Help kids understand why limits are important and worthwhile.
Two hours (or fewer) per day.
That’s the most kids should be viewing or using screens in a day—for recreational reasons. It’s the “two” in the 5-2-1-0 program to promote healthy habits in young people. (This does not include time on screens for online school or other required educational studies.)
Why should families pay attention to how much time they spend on screens?
“There are many reasons to follow this guideline,” said Serena Black, MD, a pediatrician in Springfield, Oregon and the medical director of Pediatrics at PeaceHealth.
From a physical standpoint, here are just a few reasons to limit time screen time:
- Screen-based activities are typically sedentary. Whether watching a show or playing a game on a television, tablet, laptop or cell phone, many of us sit or lie down to do it. Sitting for long periods of time can lead to various health issues such as obesity, high blood pressure and other metabolic-related conditions.
- Screens take a toll on eye health. Studies show that prolonged exposure to screens (computer, tablet or mobile phone) can cause eyestrain. Read how screens can affect children’s eye health.
- Backlit screens can disrupt sleep. Spending time on screens within one to two hours of bedtime can disturb natural sleep rhythms—making it difficult to fall asleep. Explore sleep tips for children and teens.
From a mental or social standpoint, here are additional considerations:
- Online games can trigger stress hormones. Kids of all ages love playing games. Online games—even the nonviolent ones—are addictive. Would it surprise you that playing games can raise a player’s blood pressure, heart rate and blood sugar?
- Screen time can promote isolation. The more time children spend online by themselves, the less time they are engaging with others. That’s not how humans were designed—we need to be in contact with one another in real space and time.
- Social media can increase feelings of anxiety. This can be particularly challenging for teens and young adults. Social media puts them at risk for exposure to cyberbullying and more harmful forms of peer pressure. Learn how to manage stressful feelings.
While there’s a lot of excellent content online—from educational programming to inspiring entertainment—limiting children’s time online is equally positive.
“It’s about balance and finding time to also include movement activities and social connections in your day,” said Dr. Black.
Consider that most elementary-aged children have about 13 waking hours every day. Most of those hours should be filled with eating, schooling, chores, physical play and exercise, bathing, brushing and getting dressed in the morning or ready for bed at night.
Here are a few tips to keep recreational screen time to two hours or less each day.
- Model digital discipline. As a parent or other adult in a child’s life, turn off your phone a couple hours before bedtime. If you don’t need your device for work or other obligations, take extended breaks from your phone or laptop. Challenge yourself to observe the two-hour daily screen limit yourself.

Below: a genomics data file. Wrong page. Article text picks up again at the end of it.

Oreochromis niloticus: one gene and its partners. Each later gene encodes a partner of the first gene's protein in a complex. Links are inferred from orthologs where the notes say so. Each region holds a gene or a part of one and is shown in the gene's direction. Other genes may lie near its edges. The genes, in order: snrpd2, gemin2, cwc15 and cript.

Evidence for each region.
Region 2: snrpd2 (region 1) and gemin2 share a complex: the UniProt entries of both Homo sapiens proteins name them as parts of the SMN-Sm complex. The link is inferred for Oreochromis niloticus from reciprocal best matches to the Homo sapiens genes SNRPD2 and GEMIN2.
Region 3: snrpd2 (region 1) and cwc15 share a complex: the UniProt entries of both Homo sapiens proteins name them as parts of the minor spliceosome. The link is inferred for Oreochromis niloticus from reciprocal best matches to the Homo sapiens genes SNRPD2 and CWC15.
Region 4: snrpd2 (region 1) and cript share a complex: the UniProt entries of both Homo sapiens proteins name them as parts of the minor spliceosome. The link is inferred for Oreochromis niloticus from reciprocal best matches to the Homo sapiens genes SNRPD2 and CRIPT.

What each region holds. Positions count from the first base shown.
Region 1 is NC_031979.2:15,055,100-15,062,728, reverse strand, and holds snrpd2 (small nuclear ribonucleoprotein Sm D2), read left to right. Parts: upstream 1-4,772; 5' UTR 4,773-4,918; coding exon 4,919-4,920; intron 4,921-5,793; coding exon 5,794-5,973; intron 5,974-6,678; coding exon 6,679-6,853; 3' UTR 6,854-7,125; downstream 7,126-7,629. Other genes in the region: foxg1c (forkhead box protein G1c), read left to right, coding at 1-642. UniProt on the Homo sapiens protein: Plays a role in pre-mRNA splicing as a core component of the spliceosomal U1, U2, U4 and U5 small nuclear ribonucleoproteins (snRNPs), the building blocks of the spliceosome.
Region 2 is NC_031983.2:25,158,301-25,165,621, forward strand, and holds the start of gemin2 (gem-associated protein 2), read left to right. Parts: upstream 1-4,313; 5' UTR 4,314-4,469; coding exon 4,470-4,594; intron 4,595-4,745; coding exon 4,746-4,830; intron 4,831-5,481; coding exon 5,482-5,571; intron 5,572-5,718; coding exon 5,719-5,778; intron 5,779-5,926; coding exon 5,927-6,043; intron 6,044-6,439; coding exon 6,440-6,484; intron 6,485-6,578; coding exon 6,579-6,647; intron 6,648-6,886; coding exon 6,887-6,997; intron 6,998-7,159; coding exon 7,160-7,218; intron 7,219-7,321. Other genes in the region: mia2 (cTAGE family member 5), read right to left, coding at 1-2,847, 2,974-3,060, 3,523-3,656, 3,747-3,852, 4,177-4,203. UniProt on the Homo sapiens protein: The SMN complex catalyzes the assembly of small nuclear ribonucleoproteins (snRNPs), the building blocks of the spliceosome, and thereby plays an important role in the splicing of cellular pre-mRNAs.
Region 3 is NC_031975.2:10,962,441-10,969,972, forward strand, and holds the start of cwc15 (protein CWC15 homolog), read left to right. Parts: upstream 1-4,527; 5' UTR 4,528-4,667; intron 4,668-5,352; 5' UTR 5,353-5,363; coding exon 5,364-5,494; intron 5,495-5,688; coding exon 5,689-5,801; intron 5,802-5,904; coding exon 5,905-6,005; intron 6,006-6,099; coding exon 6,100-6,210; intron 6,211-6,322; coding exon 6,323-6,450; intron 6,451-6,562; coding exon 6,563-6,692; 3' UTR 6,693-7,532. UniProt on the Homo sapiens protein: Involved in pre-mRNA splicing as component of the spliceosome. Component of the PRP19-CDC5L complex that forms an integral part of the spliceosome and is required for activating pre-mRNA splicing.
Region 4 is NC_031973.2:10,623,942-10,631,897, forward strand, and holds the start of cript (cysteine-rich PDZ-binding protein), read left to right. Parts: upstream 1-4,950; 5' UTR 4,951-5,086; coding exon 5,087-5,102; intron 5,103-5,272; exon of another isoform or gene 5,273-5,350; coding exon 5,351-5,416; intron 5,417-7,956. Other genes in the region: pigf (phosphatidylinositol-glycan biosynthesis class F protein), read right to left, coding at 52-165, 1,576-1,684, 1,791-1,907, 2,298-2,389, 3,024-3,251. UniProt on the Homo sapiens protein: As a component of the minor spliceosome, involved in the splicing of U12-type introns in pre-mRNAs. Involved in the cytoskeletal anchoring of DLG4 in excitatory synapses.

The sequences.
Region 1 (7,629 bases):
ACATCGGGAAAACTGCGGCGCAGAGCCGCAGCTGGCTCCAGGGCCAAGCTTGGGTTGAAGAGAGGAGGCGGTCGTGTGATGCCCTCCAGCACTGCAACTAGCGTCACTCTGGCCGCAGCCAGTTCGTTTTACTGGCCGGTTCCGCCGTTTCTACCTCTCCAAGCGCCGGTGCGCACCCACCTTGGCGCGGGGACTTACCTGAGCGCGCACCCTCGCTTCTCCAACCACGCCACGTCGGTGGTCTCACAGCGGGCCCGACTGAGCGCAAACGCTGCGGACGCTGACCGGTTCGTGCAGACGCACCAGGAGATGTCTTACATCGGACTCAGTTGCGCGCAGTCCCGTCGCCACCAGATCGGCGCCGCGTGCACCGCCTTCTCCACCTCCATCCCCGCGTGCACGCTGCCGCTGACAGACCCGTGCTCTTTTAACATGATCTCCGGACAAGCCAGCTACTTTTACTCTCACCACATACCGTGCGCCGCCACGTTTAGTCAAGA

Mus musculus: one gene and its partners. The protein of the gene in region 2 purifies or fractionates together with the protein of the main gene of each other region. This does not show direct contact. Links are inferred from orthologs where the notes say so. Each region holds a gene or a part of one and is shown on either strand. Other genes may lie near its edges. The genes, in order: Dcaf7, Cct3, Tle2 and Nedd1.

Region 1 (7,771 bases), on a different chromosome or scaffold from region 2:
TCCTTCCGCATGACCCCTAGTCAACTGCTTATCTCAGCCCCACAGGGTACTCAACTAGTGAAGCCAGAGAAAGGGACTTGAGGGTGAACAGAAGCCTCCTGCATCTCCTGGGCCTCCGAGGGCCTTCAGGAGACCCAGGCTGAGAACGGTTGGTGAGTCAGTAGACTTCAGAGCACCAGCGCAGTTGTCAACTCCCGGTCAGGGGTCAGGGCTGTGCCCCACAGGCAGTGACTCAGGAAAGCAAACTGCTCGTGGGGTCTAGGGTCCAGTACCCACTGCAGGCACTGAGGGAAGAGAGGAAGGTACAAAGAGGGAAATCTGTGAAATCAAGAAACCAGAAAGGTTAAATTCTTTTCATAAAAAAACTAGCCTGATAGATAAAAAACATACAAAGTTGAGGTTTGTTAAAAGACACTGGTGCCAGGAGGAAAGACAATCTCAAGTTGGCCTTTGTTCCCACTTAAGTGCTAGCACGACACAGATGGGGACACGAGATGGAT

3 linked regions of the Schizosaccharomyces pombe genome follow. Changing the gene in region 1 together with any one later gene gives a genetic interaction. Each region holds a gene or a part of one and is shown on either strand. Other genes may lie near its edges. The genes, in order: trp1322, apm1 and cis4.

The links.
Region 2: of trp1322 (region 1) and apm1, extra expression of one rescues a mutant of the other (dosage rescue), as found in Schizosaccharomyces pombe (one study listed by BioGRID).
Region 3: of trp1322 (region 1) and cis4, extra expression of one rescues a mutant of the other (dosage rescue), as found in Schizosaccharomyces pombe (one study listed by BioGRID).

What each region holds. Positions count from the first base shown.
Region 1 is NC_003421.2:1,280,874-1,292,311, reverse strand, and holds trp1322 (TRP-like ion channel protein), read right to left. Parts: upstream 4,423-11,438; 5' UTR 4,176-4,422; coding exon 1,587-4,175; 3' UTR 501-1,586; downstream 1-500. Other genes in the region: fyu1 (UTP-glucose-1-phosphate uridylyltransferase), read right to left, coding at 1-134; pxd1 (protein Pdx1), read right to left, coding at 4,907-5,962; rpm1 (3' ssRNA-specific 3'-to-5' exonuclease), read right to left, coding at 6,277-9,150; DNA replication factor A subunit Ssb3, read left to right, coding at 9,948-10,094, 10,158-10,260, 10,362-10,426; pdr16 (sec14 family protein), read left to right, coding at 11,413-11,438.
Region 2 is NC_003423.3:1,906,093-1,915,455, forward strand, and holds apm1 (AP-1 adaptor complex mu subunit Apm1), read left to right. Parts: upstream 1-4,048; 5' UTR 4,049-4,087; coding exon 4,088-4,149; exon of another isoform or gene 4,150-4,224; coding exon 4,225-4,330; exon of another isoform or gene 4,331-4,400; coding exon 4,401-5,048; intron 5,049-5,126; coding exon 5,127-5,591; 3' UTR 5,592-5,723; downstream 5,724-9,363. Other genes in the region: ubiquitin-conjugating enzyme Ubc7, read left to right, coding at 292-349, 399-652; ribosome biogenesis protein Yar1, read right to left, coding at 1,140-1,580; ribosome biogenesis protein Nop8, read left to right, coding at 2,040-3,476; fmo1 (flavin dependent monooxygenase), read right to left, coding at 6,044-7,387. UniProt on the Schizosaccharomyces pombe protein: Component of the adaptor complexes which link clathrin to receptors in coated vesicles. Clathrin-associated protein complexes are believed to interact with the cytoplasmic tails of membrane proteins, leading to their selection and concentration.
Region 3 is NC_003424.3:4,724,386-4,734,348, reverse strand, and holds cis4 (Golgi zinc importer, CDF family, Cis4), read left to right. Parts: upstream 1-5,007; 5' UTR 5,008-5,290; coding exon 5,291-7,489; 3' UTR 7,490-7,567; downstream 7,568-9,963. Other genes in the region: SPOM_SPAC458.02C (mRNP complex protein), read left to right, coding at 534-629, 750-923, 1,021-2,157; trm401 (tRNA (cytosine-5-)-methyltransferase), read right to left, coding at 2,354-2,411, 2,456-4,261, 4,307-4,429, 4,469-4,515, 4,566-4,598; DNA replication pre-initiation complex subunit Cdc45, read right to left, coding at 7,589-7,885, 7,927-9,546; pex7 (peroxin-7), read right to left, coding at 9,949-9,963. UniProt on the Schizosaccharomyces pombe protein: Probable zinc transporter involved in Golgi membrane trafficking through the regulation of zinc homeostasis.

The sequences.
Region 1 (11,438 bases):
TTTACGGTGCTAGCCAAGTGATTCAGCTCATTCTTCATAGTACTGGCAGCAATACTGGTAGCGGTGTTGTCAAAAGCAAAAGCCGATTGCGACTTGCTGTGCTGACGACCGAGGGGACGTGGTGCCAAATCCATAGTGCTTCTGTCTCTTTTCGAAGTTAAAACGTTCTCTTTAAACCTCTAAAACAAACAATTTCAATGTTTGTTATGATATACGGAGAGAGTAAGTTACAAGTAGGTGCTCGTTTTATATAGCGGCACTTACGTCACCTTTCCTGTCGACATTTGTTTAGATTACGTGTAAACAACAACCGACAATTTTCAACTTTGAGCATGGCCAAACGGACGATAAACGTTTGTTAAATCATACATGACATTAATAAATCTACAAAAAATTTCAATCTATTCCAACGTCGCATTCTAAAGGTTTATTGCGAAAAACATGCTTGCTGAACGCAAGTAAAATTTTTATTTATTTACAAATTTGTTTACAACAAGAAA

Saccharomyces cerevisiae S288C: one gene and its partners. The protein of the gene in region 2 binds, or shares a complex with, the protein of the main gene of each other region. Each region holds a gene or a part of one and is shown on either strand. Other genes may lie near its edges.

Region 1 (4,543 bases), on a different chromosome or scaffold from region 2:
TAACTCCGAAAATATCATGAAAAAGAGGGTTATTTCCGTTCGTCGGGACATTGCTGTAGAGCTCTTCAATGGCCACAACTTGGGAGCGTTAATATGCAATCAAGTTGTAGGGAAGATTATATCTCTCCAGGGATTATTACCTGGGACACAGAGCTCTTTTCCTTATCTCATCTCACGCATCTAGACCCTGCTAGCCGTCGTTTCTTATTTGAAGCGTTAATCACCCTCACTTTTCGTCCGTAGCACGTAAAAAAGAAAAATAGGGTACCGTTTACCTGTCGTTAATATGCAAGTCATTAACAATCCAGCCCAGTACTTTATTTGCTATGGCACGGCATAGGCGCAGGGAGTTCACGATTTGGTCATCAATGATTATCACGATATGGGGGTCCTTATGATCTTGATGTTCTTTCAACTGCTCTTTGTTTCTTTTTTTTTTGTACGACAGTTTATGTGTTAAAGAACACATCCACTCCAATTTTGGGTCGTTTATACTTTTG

- Set clear expectations. Outline some simple rules that will work for your family’s routines. Do you have a set time period for games or videos? Do you set a timer for 15-minute increments of screen time? Are screens OK on the way to school drop-off or after soccer practice? Consider writing your rules down for the whole family’s reference.
- Plan screen time choices. At the start of each week, ask your child to pencil out how they want to spend their screen time. This can help prioritize what content or programming means the most to them. It also sends the signal that they can’t watch or do it all.
- Use tech settings. Shut off your Wi-Fi signal during dinner or at bedtime. You can also use “quiet time” or “focus” settings on devices to reinforce your family screen-use rules.
- Buy or borrow physical books. E-books are convenient, but books with paper pages can help your child stay focused on reading without the temptation to switch to another screen-based activity.
- Help other parents. Work with other families to support screen-free times. Set up playdates that encourage kids to use their imaginations such as dress-up and skits or building projects with Legos or boxes.
- Explore offline options. Have your kids make a list of the in real life (IRL) activities they like or want to try. Add your own ideas to make it a joint effort—then work toward making them happen.
- Call Mother Nature. “Go outside to play” is a bit of sage advice from our parents’ and grandparents’ generation. it may be “old school,” but modern science backs up the fact that spending time in nature relieves stress, helps us slow down and connect with each other and with what’s meaningful in the real world.
Talk with your child’s pediatrician at the next office visit about strategies for making step-by-step changes that will stick. And be sure to have your child regularly see their eye doctor to check their vision. Read more on vision screening and eye exams for children.
This article is the third in a series about the 5-2-1-0 approach to promoting healthy habits.